I have been lucky in that I have been afforded the chance to teach classes for a while now at the dojo.
This has helped me quite a bit in my own training as in order to explain something to a student I have to understand it first (there have been many times when I find things in my own technique which need improvement through teaching others). It also gives me a chance to work with the kids (I started off teaching the kids class because Nana was training, alas she has moved on to Jump Rope but that is another post).
I mention this because I got to have one of those “this is why I teach” moments in kids class a while back.
One of the moms came up to me after class and asked if she could have a moment to talk about her child (obviously I said of course) she looked concerned and my first thought was that something had happened in class. She then proceeded to tell me that there was an issue with bullying going on at school and asked if there were things we had to offer that could help. She outlined what had happened at school and the response her daughter used (all verbal, no physical aspect at all)
I had another student start the next class so I could sit and talk with the student having trouble. We talked for a bit and I told her that she did exactly what she should have and asked if she was OK talking about it with me (again she obviously said yes).
I then pointed out that she could also use the same voice we practice on the mat to make sure her teachers knew something was going on at which point she said “we aren’t supposed to talk when we are in seats”. I let her know that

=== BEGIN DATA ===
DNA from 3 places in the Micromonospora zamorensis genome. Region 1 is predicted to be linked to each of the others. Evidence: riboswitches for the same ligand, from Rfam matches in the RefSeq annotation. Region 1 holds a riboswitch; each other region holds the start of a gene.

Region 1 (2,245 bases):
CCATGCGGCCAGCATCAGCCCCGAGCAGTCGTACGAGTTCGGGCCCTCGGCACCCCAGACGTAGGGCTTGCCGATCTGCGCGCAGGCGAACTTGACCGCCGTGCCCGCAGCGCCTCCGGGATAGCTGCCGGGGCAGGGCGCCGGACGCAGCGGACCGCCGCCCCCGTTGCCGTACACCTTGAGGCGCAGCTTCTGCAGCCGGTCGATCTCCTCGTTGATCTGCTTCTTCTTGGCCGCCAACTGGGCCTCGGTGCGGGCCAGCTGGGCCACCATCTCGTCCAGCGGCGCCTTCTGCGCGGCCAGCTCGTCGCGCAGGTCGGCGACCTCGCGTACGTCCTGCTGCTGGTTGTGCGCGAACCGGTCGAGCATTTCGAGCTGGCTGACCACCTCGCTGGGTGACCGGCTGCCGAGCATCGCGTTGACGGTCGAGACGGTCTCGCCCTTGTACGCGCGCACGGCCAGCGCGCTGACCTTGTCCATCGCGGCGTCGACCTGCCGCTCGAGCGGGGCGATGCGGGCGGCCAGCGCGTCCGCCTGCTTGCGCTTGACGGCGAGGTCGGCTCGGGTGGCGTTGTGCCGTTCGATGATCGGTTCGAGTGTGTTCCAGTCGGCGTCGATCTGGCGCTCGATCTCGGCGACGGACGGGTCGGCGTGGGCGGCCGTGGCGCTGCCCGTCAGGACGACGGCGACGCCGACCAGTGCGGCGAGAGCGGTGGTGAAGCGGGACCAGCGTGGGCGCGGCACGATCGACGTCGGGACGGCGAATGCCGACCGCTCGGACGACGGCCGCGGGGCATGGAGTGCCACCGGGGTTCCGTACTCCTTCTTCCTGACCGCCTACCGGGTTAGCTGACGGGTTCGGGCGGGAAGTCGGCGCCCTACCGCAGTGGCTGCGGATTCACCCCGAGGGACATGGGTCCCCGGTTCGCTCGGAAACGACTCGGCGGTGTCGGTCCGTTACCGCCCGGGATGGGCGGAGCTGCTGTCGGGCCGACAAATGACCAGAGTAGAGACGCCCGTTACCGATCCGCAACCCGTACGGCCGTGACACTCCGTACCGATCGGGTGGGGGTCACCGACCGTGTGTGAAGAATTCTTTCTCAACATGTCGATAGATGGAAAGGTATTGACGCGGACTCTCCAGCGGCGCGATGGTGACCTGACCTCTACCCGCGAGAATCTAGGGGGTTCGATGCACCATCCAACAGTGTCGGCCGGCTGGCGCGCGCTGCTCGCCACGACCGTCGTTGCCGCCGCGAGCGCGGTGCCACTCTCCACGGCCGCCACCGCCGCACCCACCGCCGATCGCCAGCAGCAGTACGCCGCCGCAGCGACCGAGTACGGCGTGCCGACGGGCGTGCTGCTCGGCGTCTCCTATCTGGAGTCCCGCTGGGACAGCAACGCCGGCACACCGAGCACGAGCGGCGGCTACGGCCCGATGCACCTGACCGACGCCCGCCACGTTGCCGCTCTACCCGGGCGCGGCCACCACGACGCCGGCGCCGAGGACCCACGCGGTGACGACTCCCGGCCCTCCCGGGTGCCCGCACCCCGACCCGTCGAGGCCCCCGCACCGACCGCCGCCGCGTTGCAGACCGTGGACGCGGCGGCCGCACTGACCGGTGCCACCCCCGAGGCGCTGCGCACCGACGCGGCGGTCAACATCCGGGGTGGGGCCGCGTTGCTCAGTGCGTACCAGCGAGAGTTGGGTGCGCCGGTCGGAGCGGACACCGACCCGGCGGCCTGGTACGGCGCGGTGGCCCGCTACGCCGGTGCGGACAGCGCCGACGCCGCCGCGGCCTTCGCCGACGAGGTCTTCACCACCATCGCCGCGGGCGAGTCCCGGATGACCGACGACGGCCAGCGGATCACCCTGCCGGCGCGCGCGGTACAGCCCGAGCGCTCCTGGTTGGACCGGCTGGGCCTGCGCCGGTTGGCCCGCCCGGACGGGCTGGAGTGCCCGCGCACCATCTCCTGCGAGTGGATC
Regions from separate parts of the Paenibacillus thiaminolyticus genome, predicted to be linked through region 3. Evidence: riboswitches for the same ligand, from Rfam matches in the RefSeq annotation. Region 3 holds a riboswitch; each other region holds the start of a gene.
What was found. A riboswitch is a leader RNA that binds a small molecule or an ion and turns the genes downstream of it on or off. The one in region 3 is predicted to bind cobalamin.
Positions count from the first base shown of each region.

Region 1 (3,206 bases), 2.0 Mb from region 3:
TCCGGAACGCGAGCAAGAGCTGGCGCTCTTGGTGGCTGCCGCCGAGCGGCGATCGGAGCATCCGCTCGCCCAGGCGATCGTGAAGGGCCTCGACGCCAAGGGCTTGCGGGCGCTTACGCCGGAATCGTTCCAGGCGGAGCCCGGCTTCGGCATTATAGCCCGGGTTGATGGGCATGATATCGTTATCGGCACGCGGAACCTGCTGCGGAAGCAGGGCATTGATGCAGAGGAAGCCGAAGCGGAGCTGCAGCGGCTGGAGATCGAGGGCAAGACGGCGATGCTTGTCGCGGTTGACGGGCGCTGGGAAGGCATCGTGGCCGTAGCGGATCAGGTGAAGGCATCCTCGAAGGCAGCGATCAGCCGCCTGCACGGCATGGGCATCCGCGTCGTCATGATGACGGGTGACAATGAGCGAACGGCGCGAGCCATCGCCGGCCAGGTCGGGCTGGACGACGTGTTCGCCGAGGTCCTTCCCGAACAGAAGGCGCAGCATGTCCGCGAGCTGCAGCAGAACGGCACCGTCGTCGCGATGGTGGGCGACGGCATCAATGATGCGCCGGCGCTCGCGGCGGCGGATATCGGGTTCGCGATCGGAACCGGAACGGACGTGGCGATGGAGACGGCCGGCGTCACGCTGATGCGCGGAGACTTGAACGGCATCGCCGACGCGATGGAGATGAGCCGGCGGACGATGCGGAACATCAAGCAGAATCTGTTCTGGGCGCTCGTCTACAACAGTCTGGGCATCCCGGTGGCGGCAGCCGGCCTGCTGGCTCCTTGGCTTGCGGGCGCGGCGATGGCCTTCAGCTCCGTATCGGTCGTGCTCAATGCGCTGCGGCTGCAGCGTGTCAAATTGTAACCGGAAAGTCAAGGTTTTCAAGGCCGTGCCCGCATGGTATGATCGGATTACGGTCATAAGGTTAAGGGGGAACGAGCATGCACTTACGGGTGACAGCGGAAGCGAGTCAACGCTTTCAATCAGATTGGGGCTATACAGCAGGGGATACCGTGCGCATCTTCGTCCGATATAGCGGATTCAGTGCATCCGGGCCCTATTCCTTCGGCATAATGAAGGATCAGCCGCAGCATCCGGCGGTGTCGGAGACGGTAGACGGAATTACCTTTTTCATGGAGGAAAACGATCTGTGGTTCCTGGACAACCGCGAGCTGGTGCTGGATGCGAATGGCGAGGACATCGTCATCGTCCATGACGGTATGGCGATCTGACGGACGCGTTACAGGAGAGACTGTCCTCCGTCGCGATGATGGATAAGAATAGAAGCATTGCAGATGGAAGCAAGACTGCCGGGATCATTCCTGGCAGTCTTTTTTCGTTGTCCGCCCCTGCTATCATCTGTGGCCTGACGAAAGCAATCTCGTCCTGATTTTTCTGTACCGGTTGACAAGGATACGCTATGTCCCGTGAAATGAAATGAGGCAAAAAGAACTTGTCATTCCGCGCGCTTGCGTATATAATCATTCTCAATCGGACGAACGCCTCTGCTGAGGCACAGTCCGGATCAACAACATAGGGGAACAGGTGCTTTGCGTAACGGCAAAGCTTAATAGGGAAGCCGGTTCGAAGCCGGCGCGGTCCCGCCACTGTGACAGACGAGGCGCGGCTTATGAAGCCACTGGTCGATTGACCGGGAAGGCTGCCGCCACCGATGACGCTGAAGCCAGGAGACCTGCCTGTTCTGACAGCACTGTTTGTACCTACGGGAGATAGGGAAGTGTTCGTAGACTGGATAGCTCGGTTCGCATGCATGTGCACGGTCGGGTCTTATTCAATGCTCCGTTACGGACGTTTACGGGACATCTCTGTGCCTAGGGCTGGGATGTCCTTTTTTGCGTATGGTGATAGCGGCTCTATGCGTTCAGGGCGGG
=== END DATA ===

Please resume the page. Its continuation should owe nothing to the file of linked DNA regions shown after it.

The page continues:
- I was very happy with how she had responded so far (again, she didn’t try to escalate things, merely used words to try and defuse the situation)
- she needed to let her teacher know this was happening when she wasn’t supposed to be talking
- if it DID happen when she was supposed to be quiet, it was OK to break the rules.
- she was welcome to talk with any of the instructors about any issue at any time
Mom and I talked for a bit afterwards so she knew what I knew and they left.
A week or so later I asked how she was doing and things were getting better, the other girl had apologized and stopped bullying her and the student seemed relived and empowered knowing she had grown ups on her side.
Finally I talked with she and her dad earlier this week and she is doing great at school. No more bullying and she seems to have more confidence both at school and at home.
To me that is what all martial arts training should give to kids, the ability to eliminate conflict without needing to resort to violence and a belief in themselves.